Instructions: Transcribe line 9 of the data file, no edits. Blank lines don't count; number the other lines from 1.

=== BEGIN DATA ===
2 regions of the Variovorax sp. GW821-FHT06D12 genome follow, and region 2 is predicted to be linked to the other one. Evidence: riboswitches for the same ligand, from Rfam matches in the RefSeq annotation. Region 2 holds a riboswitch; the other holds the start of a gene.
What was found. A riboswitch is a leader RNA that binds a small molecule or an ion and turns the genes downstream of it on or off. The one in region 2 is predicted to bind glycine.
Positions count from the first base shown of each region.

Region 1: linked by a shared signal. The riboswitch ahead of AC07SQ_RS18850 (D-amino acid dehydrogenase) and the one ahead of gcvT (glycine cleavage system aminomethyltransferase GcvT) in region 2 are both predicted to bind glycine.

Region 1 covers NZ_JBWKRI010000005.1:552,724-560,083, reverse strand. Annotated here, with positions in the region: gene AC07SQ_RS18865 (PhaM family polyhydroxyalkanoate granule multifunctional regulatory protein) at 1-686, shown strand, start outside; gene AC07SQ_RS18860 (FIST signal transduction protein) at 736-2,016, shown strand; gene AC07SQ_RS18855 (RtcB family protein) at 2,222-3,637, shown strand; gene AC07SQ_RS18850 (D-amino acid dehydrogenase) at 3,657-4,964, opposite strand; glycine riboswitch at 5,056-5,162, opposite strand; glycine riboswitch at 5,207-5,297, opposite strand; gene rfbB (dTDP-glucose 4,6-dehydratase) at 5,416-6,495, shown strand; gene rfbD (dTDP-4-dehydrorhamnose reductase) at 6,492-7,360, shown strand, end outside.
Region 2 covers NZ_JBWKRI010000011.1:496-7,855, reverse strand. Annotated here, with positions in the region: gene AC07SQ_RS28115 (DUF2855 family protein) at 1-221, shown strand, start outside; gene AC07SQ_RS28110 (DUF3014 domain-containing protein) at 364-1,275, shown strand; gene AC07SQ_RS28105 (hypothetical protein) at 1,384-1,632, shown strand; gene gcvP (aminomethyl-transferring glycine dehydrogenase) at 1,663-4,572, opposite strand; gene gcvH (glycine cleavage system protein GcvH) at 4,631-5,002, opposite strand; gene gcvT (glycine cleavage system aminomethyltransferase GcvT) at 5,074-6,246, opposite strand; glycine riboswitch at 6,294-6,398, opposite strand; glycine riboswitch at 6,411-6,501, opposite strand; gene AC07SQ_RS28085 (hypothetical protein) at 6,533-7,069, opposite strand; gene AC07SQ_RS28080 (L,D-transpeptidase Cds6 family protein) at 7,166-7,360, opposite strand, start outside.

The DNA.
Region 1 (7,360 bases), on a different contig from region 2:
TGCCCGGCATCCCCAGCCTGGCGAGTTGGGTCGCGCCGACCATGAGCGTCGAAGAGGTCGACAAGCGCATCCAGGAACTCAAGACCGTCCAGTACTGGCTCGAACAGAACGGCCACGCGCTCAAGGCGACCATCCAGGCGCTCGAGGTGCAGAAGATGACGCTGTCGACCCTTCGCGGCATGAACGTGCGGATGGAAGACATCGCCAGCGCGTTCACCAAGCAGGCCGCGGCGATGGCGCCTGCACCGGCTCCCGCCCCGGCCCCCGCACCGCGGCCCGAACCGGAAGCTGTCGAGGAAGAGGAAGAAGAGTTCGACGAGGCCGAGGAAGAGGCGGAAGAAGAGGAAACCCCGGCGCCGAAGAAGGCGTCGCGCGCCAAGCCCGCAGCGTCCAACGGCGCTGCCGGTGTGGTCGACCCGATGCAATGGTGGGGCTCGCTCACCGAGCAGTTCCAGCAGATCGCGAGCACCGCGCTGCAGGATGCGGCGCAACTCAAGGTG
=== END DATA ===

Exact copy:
TGCCCGGCATCCCCAGCCTGGCGAGTTGGGTCGCGCCGACCATGAGCGTCGAAGAGGTCGACAAGCGCATCCAGGAACTCAAGACCGTCCAGTACTGGCTCGAACAGAACGGCCACGCGCTCAAGGCGACCATCCAGGCGCTCGAGGTGCAGAAGATGACGCTGTCGACCCTTCGCGGCATGAACGTGCGGATGGAAGACATCGCCAGCGCGTTCACCAAGCAGGCCGCGGCGATGGCGCCTGCACCGGCTCCCGCCCCGGCCCCCGCACCGCGGCCCGAACCGGAAGCTGTCGAGGAAGAGGAAGAAGAGTTCGACGAGGCCGAGGAAGAGGCGGAAGAAGAGGAAACCCCGGCGCCGAAGAAGGCGTCGCGCGCCAAGCCCGCAGCGTCCAACGGCGCTGCCGGTGTGGTCGACCCGATGCAATGGTGGGGCTCGCTCACCGAGCAGTTCCAGCAGATCGCGAGCACCGCGCTGCAGGATGCGGCGCAACTCAAGGTG